Peeked Binds (identified by position):
--------------------------------------

   1 - :SYS_B_0 (NUMBER): 10

Predicate Information (identified by operation id):
---------------------------------------------------

   2 - filter("SKEW_COL"=:SYS_B_0)
And there you have it, two different plans for our similar cursor sharing. Of course, one of the biggest difficulties in getting this to occur on production databases is that your real users may not use the right predicates in the right order (those pesky real users!). To get around this you might want to use the bind_aware hint which makes the peeked behaviour always occur.
select /*+ BIND_AWARE */ max(padding_col)
from   skewed_data
where  skew_col = 1;
select * from table(dbms_xplan.display_cursor(format=>'advanced -projection -alias -outline'));



Plan hash value: 1617942411

-------------------------------------------------------------------------------------------------------------
| Id  | Operation                            | Name                 | Rows  | Bytes | Cost (%CPU)| Time     |
-------------------------------------------------------------------------------------------------------------
|   0 | SELECT STATEMENT                     |                      |       |       |     2 (100)|          |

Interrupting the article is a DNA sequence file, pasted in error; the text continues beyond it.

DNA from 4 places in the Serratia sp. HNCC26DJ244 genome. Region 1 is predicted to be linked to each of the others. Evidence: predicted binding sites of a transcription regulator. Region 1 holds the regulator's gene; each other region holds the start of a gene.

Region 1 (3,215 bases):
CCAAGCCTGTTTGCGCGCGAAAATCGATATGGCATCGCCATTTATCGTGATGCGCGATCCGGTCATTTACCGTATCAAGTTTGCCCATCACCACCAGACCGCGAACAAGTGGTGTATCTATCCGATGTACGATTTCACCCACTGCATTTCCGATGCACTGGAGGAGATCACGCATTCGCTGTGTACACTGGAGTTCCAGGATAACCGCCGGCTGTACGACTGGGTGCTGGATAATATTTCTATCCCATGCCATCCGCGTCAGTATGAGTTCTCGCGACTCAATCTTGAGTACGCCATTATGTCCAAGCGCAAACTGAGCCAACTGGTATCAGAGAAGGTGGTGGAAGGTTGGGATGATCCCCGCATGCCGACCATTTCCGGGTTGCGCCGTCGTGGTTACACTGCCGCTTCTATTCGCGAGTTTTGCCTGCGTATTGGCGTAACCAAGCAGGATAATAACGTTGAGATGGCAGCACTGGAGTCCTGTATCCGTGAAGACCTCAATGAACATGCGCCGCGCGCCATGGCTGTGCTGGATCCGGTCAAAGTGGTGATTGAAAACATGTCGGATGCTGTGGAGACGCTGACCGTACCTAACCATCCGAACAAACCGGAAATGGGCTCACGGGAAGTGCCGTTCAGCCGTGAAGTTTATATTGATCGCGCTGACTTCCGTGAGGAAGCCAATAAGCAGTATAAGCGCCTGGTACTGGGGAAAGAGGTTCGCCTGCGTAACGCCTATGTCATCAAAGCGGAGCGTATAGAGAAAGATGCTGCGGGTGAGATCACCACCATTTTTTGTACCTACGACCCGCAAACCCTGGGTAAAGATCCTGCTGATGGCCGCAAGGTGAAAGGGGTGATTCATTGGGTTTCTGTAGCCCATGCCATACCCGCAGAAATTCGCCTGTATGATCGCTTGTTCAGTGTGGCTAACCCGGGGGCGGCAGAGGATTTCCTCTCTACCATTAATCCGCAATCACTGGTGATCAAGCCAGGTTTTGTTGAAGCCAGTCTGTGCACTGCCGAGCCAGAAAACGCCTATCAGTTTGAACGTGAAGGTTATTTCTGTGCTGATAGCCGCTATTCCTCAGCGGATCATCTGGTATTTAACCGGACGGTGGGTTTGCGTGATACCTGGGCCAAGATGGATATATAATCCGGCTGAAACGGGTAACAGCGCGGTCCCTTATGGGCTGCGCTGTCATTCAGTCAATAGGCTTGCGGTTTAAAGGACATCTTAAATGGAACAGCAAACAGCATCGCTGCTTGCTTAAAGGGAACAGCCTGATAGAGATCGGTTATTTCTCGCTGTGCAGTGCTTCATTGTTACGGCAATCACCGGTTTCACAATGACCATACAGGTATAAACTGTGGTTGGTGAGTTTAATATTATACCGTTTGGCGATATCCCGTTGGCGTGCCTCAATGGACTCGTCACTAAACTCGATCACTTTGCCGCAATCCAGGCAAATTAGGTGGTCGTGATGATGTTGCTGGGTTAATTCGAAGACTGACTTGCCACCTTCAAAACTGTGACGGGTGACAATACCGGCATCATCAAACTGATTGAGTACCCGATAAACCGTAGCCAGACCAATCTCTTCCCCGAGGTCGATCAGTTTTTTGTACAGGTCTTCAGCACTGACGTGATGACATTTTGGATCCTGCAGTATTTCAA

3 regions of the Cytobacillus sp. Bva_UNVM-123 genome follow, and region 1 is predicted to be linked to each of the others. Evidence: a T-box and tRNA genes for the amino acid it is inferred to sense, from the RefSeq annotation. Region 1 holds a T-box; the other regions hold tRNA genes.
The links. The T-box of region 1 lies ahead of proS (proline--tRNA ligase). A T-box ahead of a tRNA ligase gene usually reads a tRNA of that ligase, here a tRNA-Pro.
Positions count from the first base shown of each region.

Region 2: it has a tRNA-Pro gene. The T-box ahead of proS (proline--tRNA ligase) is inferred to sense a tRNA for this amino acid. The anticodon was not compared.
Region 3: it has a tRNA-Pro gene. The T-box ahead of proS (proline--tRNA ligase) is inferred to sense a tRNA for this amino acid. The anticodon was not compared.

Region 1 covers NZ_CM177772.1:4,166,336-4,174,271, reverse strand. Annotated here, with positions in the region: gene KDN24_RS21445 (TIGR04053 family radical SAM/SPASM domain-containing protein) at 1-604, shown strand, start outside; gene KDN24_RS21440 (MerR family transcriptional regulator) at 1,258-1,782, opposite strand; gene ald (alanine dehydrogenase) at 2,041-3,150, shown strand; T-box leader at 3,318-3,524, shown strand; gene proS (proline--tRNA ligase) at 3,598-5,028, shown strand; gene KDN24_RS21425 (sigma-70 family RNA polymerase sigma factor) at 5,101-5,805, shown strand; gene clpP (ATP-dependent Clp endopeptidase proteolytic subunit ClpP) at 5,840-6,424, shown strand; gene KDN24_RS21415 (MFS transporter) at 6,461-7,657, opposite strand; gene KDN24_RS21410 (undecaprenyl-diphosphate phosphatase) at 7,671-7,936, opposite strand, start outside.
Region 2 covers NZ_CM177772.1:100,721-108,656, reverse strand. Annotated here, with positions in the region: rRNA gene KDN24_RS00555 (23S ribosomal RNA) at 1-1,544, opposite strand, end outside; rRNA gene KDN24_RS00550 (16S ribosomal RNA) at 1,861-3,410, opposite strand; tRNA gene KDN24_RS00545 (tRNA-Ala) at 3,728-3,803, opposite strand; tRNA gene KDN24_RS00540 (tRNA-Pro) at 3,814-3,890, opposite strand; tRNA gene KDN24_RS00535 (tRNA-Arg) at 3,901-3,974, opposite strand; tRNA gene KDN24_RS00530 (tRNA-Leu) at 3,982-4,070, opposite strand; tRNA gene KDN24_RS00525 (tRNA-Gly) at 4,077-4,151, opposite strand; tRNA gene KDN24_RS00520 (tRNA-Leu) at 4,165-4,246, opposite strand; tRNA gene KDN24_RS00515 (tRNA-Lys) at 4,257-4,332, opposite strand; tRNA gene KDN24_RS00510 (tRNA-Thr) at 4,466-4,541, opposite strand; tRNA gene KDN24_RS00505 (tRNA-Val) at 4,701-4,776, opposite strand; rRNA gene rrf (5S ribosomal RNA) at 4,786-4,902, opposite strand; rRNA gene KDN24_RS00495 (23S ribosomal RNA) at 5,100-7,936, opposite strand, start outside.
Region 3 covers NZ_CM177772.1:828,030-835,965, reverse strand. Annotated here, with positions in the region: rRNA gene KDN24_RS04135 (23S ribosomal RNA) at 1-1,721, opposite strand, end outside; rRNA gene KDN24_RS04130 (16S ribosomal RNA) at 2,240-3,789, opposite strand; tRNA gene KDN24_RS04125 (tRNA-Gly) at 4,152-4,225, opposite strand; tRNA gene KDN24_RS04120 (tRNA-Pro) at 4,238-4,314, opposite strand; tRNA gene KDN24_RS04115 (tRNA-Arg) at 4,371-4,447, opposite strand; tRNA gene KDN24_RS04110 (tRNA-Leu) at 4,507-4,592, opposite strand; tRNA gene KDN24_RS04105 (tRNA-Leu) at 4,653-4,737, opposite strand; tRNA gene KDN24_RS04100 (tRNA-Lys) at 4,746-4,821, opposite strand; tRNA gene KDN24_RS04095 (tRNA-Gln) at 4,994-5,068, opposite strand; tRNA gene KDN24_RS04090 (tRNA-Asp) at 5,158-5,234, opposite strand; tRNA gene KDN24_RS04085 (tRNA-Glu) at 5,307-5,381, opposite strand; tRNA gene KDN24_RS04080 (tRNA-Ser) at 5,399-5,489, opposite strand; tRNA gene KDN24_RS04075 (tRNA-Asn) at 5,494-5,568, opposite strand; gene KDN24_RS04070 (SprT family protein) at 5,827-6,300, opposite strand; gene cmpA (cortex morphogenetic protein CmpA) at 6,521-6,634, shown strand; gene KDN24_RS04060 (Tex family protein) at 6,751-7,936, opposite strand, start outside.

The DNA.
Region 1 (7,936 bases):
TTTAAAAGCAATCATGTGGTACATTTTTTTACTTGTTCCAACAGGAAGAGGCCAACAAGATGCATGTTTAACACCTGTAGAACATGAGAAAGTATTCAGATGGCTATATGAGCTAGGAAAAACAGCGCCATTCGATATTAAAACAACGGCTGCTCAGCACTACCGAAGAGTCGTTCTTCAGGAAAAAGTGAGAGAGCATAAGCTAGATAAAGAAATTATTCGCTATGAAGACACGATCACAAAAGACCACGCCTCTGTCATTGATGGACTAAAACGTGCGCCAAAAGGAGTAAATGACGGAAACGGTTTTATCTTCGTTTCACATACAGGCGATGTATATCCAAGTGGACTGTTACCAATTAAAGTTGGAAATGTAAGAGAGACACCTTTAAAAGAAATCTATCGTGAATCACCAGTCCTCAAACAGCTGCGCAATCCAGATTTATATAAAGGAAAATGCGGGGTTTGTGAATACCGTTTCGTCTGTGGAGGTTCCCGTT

|   1 |  SORT AGGREGATE                      |                      |     1 |   504 |            |          |
|   2 |   TABLE ACCESS BY INDEX ROWID BATCHED| SKEWED_DATA          |     5 |  2520 |     2   (0)| 00:00:01 |
|*  3 |    INDEX RANGE SCAN                  | SKEWED_DATA_SKEW_IDX |     5 |       |     1   (0)| 00:00:01 |
-------------------------------------------------------------------------------------------------------------

Peeked Binds (identified by position):
--------------------------------------

   1 - :SYS_B_0 (NUMBER): 1

Predicate Information (identified by operation id):
---------------------------------------------------

   3 - access("SKEW_COL"=:SYS_B_0)
select /*+ BIND_AWARE */ max(padding_col)
from   skewed_data
where  skew_col = 10;
select * from table(dbms_xplan.display_cursor(format=>'advanced -projection -alias -outline'));

Plan hash value: 3993148105

----------------------------------------------------------------------------------
| Id  | Operation          | Name        | Rows  | Bytes | Cost (%CPU)| Time     |
----------------------------------------------------------------------------------
|   0 | SELECT STATEMENT   |             |       |       |  1844 (100)|          |
|   1 |  SORT AGGREGATE    |             |     1 |   504 |            |          |
|*  2 |   TABLE ACCESS FULL| SKEWED_DATA | 37848 |    18M|  1844   (1)| 00:00:01 |
----------------------------------------------------------------------------------

Peeked Binds (identified by position):
--------------------------------------

   1 - :SYS_B_0 (NUMBER): 10

Predicate Information (identified by operation id):
---------------------------------------------------

   2 - filter("SKEW_COL"=:SYS_B_0)
The peeked bind behaviour might not be so good for your shared pool:
select /*+ BIND_AWARE */ max(padding_col)
from   skewed_data